For instance the Society makes a lot of fuss over the pagan roots of Christmas and Easter but according to the following quote shouldn't’t they make the same fuss over baptism?
The practice of baptism, however, predates the Christian faith. It was employed in Babylonia and in ancient Egypt, where the cold waters of the Nile were thought to bestow immortality. The Greeks also believed that baptism could bring regeneration or could procure immortality for the initiate. - The Watchtower, 1 April 1993, p.4.In mid 1990 the Society wrote the following:
Jesus warned his disciples not to speculate . . . Thus, the Bible is no supporter of any growing number of doomsday prophets and movements that point to the stroke of midnight on New Year’s Eve 1999, as the end of the world. - The Watchtower, 1 June 1990, p.7.This is very interesting in the light of what they said in January 1989.
The apostle Paul was spearheading the Christian missionary activity: He was also laying a foundation for a work that would be completed in our 20th century. - The Watchtower, 1 January 1989, p.12. [emphasis added].
Maybe this new position is why when the full 1989 bound copy of the Watchtower was produced there was a slight change to the above quote,
The apostle Paul was spearheading the Christian missionary activity: He was also laying a foundation for a work that would be completed in our day. - The Watchtower, 1 January 1989, p.12, bound year edition. [emphasis added].The fact that they did were teaching the original position, and it was not just some printining error, can be seen in the ollowing,
With confidence in the vision’s complete fulfillment, during the decades of this 20th century. - The Jehovah’s Witness Yearbook 1989, p.3 [emphasis added].How about the way they looked at the war - or shouldn't we mention that!
While World War II was escalating in all its fury, the president of the Watch Tower Society, on September 20, 1942, delivered . . . the speech . . . Therein, he showed from Revelation chapter 17 that, contrary to the expectation of many, World War II would not culminate in Armageddon. - The Watchtower, 1 October 1985, p.15 footnote.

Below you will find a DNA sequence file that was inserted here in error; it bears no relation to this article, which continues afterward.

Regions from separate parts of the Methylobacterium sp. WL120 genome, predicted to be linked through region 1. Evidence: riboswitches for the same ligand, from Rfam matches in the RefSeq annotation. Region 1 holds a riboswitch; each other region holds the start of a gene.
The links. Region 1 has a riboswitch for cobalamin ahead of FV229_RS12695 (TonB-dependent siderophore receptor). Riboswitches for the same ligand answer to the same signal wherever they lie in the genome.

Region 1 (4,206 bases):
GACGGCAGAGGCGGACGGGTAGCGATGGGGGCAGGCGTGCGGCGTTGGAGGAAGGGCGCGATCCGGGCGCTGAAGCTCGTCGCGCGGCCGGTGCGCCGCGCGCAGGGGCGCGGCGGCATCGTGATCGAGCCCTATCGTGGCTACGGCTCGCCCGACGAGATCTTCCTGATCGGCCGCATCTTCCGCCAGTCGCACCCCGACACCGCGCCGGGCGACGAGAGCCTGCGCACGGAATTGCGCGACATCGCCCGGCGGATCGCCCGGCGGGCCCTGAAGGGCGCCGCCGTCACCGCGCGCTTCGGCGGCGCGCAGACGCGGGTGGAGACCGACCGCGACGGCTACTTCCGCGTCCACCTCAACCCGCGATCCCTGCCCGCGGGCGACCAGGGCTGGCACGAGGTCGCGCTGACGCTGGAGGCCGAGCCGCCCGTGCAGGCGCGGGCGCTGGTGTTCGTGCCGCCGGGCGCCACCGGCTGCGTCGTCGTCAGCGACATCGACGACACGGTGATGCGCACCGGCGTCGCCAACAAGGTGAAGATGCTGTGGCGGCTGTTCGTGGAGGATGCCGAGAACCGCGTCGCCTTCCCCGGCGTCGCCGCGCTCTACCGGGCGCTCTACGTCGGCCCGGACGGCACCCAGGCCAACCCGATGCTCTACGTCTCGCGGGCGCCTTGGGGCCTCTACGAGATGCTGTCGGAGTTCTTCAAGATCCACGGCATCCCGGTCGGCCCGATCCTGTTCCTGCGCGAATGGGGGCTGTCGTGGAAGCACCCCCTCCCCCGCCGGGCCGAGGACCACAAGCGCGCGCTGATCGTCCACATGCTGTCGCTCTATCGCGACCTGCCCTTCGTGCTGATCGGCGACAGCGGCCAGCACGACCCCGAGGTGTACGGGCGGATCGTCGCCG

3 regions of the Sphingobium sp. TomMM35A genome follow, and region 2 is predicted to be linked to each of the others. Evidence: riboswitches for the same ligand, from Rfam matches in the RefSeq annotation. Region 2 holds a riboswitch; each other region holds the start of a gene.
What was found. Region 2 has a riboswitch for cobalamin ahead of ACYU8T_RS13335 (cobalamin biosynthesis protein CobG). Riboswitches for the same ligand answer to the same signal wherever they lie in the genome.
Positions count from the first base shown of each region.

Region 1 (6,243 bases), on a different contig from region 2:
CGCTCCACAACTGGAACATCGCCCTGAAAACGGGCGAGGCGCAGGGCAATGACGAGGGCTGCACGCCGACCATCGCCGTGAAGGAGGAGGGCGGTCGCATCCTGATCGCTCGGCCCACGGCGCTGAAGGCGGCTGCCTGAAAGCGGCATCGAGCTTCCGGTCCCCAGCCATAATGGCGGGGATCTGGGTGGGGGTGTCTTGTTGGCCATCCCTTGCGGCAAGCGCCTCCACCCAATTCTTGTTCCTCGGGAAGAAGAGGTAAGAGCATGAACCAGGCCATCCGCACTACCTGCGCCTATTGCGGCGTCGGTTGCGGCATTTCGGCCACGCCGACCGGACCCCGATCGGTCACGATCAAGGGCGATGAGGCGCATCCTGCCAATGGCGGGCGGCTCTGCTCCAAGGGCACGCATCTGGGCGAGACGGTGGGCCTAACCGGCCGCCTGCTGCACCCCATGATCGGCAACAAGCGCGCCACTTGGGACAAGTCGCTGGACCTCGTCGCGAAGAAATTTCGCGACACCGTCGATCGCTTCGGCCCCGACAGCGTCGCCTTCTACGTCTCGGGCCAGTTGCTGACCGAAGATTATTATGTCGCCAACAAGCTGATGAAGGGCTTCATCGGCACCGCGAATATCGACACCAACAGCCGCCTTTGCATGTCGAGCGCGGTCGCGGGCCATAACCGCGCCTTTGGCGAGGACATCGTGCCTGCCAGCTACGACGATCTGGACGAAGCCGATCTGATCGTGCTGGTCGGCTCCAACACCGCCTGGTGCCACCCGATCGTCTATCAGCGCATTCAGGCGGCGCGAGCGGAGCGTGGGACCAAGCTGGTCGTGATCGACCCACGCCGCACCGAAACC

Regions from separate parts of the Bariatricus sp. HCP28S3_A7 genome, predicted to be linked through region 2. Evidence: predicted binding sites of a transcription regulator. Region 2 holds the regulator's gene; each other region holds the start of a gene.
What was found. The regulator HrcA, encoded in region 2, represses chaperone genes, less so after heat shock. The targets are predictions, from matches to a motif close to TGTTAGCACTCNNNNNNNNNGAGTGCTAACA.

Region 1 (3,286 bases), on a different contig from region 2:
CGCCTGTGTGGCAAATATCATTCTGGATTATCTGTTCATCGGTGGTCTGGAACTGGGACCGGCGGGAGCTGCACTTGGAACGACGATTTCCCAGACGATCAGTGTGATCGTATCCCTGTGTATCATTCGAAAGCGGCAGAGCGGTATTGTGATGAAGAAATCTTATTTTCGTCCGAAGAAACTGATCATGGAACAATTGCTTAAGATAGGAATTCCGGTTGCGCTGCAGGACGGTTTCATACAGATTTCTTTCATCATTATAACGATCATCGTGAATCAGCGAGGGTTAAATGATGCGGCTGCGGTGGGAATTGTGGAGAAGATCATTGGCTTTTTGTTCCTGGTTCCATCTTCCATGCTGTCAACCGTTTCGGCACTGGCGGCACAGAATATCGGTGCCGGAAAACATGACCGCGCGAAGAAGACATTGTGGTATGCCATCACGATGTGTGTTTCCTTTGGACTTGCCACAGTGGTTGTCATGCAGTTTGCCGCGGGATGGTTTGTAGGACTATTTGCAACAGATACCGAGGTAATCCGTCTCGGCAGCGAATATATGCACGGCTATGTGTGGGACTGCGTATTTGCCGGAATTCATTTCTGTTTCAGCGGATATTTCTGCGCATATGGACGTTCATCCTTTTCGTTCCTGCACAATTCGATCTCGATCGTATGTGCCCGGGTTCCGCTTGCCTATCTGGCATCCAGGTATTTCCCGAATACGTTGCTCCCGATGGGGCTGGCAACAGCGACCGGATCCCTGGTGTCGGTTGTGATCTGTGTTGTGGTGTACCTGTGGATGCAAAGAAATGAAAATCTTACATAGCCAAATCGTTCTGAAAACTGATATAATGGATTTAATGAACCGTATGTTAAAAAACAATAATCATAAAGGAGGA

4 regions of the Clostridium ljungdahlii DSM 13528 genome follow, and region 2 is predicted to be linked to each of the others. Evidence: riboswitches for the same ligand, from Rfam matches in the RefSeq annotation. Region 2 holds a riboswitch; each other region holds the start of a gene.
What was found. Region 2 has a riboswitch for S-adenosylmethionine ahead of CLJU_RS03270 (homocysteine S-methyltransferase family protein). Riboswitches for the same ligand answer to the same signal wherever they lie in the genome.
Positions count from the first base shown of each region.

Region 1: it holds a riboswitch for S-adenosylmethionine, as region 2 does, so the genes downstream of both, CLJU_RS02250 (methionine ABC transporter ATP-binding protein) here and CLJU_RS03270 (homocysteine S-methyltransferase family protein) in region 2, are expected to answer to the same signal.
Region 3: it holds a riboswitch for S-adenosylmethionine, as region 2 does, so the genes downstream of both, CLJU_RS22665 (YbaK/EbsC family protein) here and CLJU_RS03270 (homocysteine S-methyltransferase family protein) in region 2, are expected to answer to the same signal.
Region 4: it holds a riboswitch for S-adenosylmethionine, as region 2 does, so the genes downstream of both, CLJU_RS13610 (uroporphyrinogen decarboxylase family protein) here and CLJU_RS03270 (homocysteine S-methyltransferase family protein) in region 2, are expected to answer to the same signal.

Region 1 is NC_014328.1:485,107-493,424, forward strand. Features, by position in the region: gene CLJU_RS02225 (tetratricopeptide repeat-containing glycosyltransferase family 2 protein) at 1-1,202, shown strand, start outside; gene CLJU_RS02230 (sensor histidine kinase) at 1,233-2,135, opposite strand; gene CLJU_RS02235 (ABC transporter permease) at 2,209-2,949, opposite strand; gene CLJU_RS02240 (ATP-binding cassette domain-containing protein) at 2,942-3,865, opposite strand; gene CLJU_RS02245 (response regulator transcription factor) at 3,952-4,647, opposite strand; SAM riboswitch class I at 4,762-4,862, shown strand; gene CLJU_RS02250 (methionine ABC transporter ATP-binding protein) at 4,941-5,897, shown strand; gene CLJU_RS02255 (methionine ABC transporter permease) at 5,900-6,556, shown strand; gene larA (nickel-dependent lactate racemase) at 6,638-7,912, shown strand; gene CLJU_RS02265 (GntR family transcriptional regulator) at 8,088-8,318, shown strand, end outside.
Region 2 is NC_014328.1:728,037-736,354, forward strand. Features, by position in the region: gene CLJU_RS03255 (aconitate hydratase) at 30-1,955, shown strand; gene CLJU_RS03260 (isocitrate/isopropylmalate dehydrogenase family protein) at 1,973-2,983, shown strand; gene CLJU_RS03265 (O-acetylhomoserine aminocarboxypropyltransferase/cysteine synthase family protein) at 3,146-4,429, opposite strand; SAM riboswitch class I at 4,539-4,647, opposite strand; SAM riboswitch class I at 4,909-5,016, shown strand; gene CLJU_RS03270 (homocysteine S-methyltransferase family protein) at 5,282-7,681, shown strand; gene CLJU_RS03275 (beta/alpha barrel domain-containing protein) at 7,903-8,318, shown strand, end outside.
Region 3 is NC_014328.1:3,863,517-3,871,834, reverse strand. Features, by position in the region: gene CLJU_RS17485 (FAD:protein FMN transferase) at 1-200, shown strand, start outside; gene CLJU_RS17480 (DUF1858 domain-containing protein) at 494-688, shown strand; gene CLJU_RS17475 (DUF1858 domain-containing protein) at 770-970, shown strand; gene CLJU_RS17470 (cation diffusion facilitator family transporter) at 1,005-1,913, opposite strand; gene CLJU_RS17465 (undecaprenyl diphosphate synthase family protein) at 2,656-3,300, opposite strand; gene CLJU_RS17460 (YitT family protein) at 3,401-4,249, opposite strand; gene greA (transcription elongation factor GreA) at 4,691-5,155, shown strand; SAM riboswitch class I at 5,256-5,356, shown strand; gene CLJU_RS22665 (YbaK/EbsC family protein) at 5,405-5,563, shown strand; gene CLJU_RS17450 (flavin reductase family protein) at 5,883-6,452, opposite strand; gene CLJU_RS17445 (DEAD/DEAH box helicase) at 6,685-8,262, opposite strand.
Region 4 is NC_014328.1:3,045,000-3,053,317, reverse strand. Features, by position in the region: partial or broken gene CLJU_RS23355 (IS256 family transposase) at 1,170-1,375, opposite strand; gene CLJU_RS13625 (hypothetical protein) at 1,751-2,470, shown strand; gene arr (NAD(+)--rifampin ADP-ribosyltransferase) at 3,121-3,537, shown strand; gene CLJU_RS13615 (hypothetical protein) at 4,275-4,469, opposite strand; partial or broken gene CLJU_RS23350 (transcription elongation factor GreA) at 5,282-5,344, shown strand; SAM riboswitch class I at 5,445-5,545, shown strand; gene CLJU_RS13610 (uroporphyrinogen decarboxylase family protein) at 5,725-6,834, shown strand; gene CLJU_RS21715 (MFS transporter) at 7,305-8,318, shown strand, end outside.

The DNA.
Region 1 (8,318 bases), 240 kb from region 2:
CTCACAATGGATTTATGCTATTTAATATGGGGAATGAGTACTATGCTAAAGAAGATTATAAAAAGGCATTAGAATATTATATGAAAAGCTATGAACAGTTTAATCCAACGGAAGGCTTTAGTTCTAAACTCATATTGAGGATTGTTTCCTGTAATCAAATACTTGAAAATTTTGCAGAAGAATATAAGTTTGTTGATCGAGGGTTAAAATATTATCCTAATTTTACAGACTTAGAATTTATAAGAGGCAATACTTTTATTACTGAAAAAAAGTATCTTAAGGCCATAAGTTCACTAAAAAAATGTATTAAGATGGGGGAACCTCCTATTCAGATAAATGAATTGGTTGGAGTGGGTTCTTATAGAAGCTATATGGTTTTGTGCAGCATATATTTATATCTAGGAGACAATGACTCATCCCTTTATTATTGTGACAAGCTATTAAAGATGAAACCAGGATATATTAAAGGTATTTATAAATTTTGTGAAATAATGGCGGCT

Meantime the German people are awakening to their horrible predicament. They no longer laugh as decent men and women were made to laugh, but their faces are white, pinched and filled with forebodings of what the near future will bring and is already hastening to bring to them - Armageddon the battle of that great day of God Almighty. - Consolation, 29 October, 1941, p.11.
It is not so much what is said in the future about past events but what was said at the time? Clearly at the time the Society was suggesting that World War II was either Armageddon or
certainly leading to it. At the same time they don't mind editing their past!
Was that during the campaign “Millions Now Living Will Never Die”? . . . Yes, it was, and it was first sent out in 1918 even before Jehovah had come to his temple to judge his anointed. - Jehovah’s Witnesses in the Divine Purpose, 1959, p.110.
In 1918, the final year of World War I, the astounding lecture “Millions Now Living May Never Die” was publicly delivered by J.F.Rutherford. - The Watchtower, 15 October 1985, p.19.